November 17, 2020: Yesterday, the FBI released its 2019 Hate Crime Statistics Report, showing the deadliest year on record and the highest number of hate crime murders since 1991. A total of 7,314 hate crime incidents were reported by law enforcement agencies. The FBI data illustrates a slight decrease from last year’s report, and yet we know that communities of color, LGBTQ folks, and people with disabilities continue to be targets of hate violence by white supremacist individuals and institutions.
Major findings of the report:
- The FBI report cites the Sikh community saw a slight decrease in the number of reported anti-Sikh incidents in 2019, after a record 200 percent increase in 2018. And while crimes motivated by anti-Muslim sentiment decreased, with 176 reported, overall hate crime incidents targeting Muslims and those perceived as Muslims has been up since 2015. As of November 1, 2020, SAALT and our partners have tracked 348 incidents of xenophobic or Islamophobic rhetoric, and 733 incidents of hate violence targeting Muslims and Asian Americans, and those perceived as Muslim or Asian American, since November 2015.
- Racially motivated hate crime incidents made up the majority of hate crimes reported in 2019, with nearly half of the incidents motivated by anti-Black racism. The number of anti-Black hate crimes was the highest it’s been since 2011.
- There were 51 hate crime murders in 2019. 22 of those were the racially motivated murders in the single El Paso shooting last August. There was a nine percent increase in reported hate crime incidents against Latinos, and yet the deadly El Paso shooting was categorized under “anti-other race/ethnicity/ancestry” despite well documented anti-Mexican sentiment. As reported in SAALT’s COVID report, the “other” categorization often obscures the true impact on communities.
- Of the known offenders, over 50% identified as white.
The numbers depict a far from accurate picture of the real prevalence of hate violence incidents in the U.S. The federal government has yet to mandate hate crime reporting at the state and local levels. During an extraordinary year of uprisings and state violence against Black and brown communities, it is imperative for Congress to pass the Jabara-Heyer NO HATE Act, (H.R. 3545; S. 2043), which helps close vast gaps in hate crime statistics and improve data collection on hate crimes by local, state, and federal law enforcement agencies. The bill also includes a restorative justice component which provides an “alternative sentencing” provision that would allow specific defendants supervised release to undertake educational classes or community service directly related to the harmed community.
Hate violence targeting South Asian, Arabs, and Muslims is fueled by state sanctioned white supremacy. Policies and practices like the Muslim Ban, family separation, and ongoing police violence endanger our communities because they embolden white supremacists. From the constant vandalizing of mosques, harrassment of Muslim women, to the targeting of South Asians in their own neighborhoods, we have seen the very real and constant impact of this violence. SAAT is committed to advocating for policy and community based solutions that address hate violence from its root cause — by fighting all the manifestations of state sanctioned hate.
Yesterday, in response to the Supreme Court upholding the Deferred Action for Childhood Arrivals (DACA) program last month, the Trump Administration took expected steps to dismantle the program, releasing a memo that said it would not be accepting new DACA applications, rejecting most advance parole requests, and limiting those with pending renewals to only one year instead of two years.
For the over 5,000 South Asian DACA recipients, and the over 20,000 Indians alone who remain eligible for DACA, this will have a direct impact on any existing renewal applications and for any undocumented South Asian youth who were hoping to apply for DACA.
We knew the Supreme Court victory was temporary, allowing the Administration to retaliate. We must continue pushing back, forging ahead, and ensuring that we fight for policies that support all immigrant communities without harming others.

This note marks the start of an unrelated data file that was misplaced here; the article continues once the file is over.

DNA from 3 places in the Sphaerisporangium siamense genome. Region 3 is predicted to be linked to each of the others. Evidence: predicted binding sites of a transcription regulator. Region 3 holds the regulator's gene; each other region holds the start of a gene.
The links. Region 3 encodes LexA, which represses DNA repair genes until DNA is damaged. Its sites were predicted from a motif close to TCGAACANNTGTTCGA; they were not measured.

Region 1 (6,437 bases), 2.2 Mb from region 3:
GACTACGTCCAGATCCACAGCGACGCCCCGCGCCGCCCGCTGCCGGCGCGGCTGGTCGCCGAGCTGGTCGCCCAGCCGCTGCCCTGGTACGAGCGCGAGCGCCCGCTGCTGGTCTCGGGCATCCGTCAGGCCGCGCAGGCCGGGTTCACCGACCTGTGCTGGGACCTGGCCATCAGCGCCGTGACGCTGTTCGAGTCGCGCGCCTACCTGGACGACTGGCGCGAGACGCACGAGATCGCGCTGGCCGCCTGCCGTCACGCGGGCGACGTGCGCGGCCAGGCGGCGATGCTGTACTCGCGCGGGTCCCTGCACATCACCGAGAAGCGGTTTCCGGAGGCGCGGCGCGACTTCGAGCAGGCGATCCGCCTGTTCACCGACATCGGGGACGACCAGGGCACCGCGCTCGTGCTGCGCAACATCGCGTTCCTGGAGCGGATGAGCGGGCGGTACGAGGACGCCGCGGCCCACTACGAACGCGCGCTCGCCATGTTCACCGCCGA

Here are things you can do right now:
- Join a community call today at 8pmET to discuss what this means
- Contribute to the DACA Renewal fund and to movement organizations who are fighting this every step of the way.
- Email your Senator by clicking this link here and demanding they support the Dream and Promise Act which would ensure permanent protections for undocumented people and commit to STOP funding this Administration’s Deportation Force
- Post on your socials using the TRUMP ENDS DACA TOOLKIT | #HomeIsHere
- Change your Facebook and Twitter profile pics to add the #HomeIsHere filter
More than 700,000 young people can continue to live and work in the U.S. without fear of deportation.
Washington, D.C.: The Supreme Court of the United States’ ruled (5–4) to temporarily protect Deferred Action for Childhood Arrivals (DACA), citing it had the authority to review the Trump Administration’s decision to terminate DACA, and determined that the Administration ended the program illegally. This major victory is temporary because it still gives the Administration an opportunity to terminate the program again on legal grounds.
But, today’s decision means that hundreds of thousands of young people, including over 4,000 South Asian DACA recipients, can continue to live, work, and study in the U.S. without fear of deportation. And until the Trump Administration responds, people can continue to renew applications for DACA and will soon be able to submit new applications.
“Although it is conditional, today’s victory is welcome at a time when the war on Black communities feels endless. It is a reminder that our work is not done, but together we can win. We have to keep demanding solutions that benefit us all — including pushing for a permanent, legislative solution that ensures a path to citizenship for all immigrants, defunds ICE, CBP, and the police and invests in communities, which are pillars of the Movement for Black Lives policy agenda, ” said Lakshmi Sridaran, SAALT’s Executive Director.
SAALT joins immigrant justice groups across the country in advocating that Members of Congress pass a permanent solution that helps rather than harms immigrants and communities of color. More than 200,000 DACA essential workers — including 41,700 health care workers — are on the frontlines of the COVID-19 pandemic. At the bare minimum, any new legislation, including COVID-19 related stimulus packages, should include reprieve from deportation and extensions of DACA and TPS work permits and protection. SAALT is also pushing for state and local leaders to provide free COVID-19 testing and treatment for all, regardless of immigration status.